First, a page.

And, as stringently, the rule calls for water consumption limits, once-through cooling system-based plants would need to convert to cooling towers and cut water draw to 4 m3/MWh from the current average of around 150 m3/MWh. ´New plants would need to cut water use to 2.5 m3/MWh, which is equal to the average water use of Chinese plants,´ says CSE. ´A global best cooling tower-based plant has water consumption as low at 1.6 m3/MWh.´
The move is expected to result in construction of cooling towers to remove heat from the discharged water - estimated to cost around Rs 200 crore per plant. All these existing power plants, mostly owned by public sector utilities, have been operating under ´once-through cooling (OTC) technology´ which reduces heat by just 2-3 degrees and release it into the atmosphere.
Today, India has a total installed base of 290-330 GW, here the share of coal-based power plants it is somewhere around 180 GW. However, India has a varied vintage of coal based power plants, where more than 20 per cent of these plants are over 25 years old. Furthermore, around 52 per cent of our coal plants run at 15 per cent higher than the designed heat rate, which again gives room for improvement and a varied range of opportunities.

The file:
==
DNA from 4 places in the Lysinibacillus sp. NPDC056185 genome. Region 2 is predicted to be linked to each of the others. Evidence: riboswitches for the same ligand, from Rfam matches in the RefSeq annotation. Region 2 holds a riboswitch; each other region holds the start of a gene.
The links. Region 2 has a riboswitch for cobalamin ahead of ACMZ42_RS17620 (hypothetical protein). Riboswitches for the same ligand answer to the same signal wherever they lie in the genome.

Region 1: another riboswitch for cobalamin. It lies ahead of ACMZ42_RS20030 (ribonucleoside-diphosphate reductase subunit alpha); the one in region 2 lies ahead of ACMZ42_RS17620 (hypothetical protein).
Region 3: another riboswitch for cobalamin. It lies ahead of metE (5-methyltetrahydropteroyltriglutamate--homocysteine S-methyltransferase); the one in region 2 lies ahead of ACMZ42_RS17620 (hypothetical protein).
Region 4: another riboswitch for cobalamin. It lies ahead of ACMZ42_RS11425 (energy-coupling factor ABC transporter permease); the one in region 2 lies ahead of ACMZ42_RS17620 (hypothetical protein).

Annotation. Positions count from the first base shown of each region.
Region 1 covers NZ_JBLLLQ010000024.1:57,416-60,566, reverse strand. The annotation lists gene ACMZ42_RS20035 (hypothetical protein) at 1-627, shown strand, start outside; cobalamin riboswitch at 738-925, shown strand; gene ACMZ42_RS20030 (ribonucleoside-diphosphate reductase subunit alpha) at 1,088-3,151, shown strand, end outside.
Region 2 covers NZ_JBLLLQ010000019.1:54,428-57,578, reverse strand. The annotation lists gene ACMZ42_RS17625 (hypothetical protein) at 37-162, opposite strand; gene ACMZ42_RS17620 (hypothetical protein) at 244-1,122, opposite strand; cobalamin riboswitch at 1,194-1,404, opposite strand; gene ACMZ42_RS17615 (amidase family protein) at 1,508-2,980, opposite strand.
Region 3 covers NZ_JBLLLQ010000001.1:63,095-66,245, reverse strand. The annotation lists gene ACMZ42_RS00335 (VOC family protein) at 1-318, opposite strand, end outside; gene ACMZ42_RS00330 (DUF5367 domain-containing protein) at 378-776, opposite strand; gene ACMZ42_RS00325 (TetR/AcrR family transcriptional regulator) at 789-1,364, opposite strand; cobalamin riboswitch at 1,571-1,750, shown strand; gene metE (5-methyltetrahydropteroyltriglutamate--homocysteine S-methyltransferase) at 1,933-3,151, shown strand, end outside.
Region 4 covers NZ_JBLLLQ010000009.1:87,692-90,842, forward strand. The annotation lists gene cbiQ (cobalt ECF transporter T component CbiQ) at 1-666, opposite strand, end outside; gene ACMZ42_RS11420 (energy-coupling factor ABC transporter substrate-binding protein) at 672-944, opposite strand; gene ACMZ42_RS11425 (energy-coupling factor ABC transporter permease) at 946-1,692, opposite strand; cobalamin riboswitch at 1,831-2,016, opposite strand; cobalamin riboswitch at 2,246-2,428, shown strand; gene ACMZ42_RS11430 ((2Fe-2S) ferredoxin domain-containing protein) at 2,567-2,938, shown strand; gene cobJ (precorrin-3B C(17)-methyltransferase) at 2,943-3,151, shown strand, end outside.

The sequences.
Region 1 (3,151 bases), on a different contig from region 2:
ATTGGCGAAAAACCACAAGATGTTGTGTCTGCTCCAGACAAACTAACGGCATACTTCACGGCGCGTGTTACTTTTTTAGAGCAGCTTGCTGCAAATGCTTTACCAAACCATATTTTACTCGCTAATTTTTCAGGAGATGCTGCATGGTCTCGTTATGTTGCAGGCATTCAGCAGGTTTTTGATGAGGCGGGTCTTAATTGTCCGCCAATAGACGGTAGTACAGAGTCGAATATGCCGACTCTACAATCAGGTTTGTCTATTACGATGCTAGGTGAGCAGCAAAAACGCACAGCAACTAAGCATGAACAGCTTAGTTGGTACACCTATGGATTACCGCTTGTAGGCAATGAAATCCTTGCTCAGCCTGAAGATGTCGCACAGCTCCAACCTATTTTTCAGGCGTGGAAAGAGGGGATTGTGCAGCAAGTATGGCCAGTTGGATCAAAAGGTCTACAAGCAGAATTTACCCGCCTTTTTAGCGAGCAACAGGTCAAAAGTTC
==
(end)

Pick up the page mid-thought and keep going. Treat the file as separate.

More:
To understand the potential inherent, we can take for example, a power plant which is relatively old, wherein installing emission control hardware would warrant thoughts about the residual life of the plant and how long it can be sustained for. Thus, it is a balance between how much investment the developers want to make in terms of emission control at that point in time, or if they want to retire the present plant and put up a new high efficiency critical, super critical or ultra super critical technology plant. These are the conversations that developers are mulling out, both from capex and op-ex standpoints.